Section II

Did the Articles of Confederation provide the United States with an "effective government"

When the Articles of Confederation were ratified in 1781 by the Continental Congress, the event was seen as a major advancement in uniting the thirteen states under one central government. However, the signers had ratified the Articles under the impression that they would be able to preserve the "sovereignty" of their states. By ratifying a central government that theoretically possessed many powers, but was actually subordinate to the states, they had created a weak, nominal government that did not have the ability to govern the Confederation effectively and efficiently.
The Articles of Confederation provided the government a national legislature that had the authority to declare war and make peace, conduct diplomatic affairs, make requisitions for men from states, issue currency, and pass laws. The legislature was comprised of men from various social standings, unlike the previous colonial legislatures that had consisted of men of gentlemanly stature. This was an improvement in the government considering that the central government was organized to represent its citizens. Although the central government was run by a diverse legislature, it was similar to the Continental Congress because its power was derived from the states. The power of the central government that was provided by the Articles of Confederation was nominal, and was actually subject to the states.
By investing such power in the states, the Articles of Confederation promoted the degeneration of unity among the squabbling states because it allowed for many states to run independently of the central government. Jealousy among the states over land claims, taxable revenue, trade rights, and legislative power impaired the central government's efficiency, resulting in a bureaucracy of self-interest. The central government served as a podium for this factionalism, and it was not uncommon for states to regard their own state constitutions as a higher authority than that of the national legislature.
Coinciding with this argument was Document A, a letter from the Rhode Island Assembly to Congress. In this letter, the Rhode Island Assembly rejected Congress' proposal to impose a levy on imported goods, stating several reasons to justify their argument. One of the arguments that the Assembly formally pointed out stated that the tax "introduced officers unknown and unaccountable to them," which consequently violated Rhode Island's Constitution. Not only did this suggest that the national government's authority was secondary to a state's, but it implied that any decisions that had passed Congress were subject to individual scrutiny by each state. If the Congress had to ratify bills and laws to satisfy each individual state, it would make it extremely difficult for the national legislature to pass laws and bills that impeded upon the "sovereignty" of the states. Therefore the central government was often helpless in enforcing and controlling laws and bills that the le!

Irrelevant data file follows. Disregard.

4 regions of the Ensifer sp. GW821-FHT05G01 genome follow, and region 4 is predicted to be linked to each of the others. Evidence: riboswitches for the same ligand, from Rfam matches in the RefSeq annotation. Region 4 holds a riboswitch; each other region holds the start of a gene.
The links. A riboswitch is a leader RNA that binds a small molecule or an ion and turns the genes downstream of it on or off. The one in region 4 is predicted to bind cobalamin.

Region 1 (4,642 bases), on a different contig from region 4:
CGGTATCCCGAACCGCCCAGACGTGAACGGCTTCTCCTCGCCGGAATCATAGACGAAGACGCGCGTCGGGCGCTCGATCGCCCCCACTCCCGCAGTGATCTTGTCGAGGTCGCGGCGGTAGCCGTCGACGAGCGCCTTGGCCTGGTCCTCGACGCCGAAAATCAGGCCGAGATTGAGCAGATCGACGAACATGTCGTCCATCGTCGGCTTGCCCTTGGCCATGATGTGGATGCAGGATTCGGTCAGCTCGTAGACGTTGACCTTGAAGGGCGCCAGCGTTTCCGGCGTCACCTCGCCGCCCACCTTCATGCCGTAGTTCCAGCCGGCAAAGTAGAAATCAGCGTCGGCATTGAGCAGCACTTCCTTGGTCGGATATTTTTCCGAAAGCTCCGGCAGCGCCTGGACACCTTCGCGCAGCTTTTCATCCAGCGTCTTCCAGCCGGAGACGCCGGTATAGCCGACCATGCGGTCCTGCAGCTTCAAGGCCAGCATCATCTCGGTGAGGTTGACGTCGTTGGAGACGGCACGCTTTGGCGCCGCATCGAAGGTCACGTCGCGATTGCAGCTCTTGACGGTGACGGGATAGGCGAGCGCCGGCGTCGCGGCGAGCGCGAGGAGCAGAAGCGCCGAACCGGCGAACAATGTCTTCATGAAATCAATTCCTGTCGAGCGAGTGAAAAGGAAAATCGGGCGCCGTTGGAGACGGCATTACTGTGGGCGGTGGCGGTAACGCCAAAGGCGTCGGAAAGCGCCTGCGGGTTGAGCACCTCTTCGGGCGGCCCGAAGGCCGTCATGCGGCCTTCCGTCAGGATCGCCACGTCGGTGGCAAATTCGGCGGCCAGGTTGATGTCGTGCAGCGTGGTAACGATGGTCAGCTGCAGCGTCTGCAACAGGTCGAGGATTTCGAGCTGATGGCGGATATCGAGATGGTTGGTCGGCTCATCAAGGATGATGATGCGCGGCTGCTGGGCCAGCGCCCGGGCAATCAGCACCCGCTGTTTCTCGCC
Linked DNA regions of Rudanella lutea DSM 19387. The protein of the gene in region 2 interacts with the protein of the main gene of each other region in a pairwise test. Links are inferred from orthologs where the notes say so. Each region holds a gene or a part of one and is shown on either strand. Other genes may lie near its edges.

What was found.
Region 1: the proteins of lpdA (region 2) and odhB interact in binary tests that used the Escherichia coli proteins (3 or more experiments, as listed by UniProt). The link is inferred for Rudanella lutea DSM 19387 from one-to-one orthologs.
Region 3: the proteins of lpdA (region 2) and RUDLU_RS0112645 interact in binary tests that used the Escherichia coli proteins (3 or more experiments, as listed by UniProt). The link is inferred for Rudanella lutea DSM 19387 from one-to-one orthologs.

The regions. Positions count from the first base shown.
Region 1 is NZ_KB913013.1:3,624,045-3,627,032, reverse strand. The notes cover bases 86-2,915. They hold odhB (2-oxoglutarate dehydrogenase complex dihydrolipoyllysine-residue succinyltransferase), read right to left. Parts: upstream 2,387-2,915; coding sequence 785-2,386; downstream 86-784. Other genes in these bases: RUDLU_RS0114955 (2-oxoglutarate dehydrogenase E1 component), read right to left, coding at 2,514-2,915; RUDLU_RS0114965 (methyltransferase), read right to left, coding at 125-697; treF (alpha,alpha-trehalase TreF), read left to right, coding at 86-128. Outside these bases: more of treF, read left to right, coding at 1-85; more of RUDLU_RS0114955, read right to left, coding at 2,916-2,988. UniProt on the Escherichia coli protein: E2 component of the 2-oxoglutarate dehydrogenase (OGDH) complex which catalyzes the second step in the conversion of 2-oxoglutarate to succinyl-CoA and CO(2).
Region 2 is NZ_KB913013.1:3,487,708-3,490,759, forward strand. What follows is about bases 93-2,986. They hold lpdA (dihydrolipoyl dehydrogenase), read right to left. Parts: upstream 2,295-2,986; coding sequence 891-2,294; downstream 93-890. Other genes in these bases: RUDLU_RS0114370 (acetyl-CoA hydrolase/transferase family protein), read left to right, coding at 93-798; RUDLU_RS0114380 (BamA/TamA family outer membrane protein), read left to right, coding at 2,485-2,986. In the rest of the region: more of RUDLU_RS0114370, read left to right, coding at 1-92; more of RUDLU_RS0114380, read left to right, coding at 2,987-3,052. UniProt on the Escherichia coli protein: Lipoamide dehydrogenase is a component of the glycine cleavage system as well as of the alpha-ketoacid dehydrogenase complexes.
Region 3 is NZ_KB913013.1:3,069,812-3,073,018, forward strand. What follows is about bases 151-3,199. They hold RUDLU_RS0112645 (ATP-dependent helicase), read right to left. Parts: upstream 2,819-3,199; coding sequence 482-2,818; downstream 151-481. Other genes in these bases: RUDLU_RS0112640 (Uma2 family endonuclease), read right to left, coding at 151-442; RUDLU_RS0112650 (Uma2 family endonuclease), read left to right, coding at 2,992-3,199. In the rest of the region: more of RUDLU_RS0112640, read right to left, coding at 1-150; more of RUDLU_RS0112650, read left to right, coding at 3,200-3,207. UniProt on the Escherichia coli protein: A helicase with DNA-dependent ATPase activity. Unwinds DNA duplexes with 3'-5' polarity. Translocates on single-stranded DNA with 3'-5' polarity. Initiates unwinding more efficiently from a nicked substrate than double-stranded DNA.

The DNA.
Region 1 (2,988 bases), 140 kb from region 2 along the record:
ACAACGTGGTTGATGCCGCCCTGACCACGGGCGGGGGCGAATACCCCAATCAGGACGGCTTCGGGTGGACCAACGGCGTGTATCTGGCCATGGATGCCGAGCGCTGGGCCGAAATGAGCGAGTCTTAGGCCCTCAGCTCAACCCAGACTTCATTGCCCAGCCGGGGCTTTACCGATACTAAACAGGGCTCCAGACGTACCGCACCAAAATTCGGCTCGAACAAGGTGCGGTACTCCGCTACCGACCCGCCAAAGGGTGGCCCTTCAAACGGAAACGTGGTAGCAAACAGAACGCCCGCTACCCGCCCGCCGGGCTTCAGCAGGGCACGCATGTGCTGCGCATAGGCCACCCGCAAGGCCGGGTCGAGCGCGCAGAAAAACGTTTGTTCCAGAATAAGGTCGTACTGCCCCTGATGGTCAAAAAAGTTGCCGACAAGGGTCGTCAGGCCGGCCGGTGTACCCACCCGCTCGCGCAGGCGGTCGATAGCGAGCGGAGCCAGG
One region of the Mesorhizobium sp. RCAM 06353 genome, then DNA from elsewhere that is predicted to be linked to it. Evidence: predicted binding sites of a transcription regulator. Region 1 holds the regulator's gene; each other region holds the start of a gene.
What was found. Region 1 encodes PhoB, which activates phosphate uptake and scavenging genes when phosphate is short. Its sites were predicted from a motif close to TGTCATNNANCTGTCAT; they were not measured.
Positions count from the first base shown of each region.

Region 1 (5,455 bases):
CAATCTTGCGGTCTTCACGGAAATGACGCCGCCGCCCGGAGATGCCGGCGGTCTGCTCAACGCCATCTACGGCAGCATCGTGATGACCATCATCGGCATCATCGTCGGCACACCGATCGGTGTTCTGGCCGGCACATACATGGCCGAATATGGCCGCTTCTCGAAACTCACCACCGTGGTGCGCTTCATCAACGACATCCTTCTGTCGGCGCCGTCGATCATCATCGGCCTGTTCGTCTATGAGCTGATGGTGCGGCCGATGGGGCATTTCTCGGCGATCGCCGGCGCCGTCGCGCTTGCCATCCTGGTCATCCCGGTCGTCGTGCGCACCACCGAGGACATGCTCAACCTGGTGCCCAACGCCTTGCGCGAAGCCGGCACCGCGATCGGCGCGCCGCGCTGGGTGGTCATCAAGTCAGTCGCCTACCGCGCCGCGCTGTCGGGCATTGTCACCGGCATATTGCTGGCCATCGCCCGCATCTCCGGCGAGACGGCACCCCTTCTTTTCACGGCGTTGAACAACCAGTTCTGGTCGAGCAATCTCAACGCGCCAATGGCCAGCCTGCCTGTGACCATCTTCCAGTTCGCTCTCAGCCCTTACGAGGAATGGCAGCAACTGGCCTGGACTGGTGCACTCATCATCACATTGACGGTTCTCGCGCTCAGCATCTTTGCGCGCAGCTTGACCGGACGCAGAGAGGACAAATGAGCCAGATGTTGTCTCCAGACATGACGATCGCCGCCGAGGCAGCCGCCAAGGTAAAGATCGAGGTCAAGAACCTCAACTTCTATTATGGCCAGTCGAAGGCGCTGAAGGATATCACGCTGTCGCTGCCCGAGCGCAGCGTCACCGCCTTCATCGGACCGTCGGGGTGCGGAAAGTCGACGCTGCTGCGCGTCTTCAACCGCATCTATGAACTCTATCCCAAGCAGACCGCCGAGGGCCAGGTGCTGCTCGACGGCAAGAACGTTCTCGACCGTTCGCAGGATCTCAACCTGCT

gislature had ratified.
In an attempt to regain control of a faltering economy, the central government often requested of the states to provide it with necessary means to do so. Efforts to do so were met with staunch resistance by the states. With no means of creating a national monetary system, the central government could not prevent the states from issuing their own currency, an act that promoted the depreciation of currency. With no authority to regulate prices and wages, the government was helpless in controlling inflation. With no authority to regulate trade, it could not create an organized system of commerce that was beneficial to all the states
In Document B, it was evident that after the Articles of Confederation had been validated, the ratio of estimated market value of United States exports to the national population had significantly decreased. Between 1775 and 1789, the estimated market value had decreased by over a third, while the population had increased by 50 percent. This statistic suggested that commerce under the Articles of Confederation was not profitable due the lack of governmental control. If the central government had the means to regulate trade, it would have initiated a more uniform and organized approach, in contrast the individual methods of the states. An organized approach to commerce and economic reasoning would have boosted American trade status overseas, and stabilized the economy.
In addition, the inability of the central government to tax goods, and the lack of economic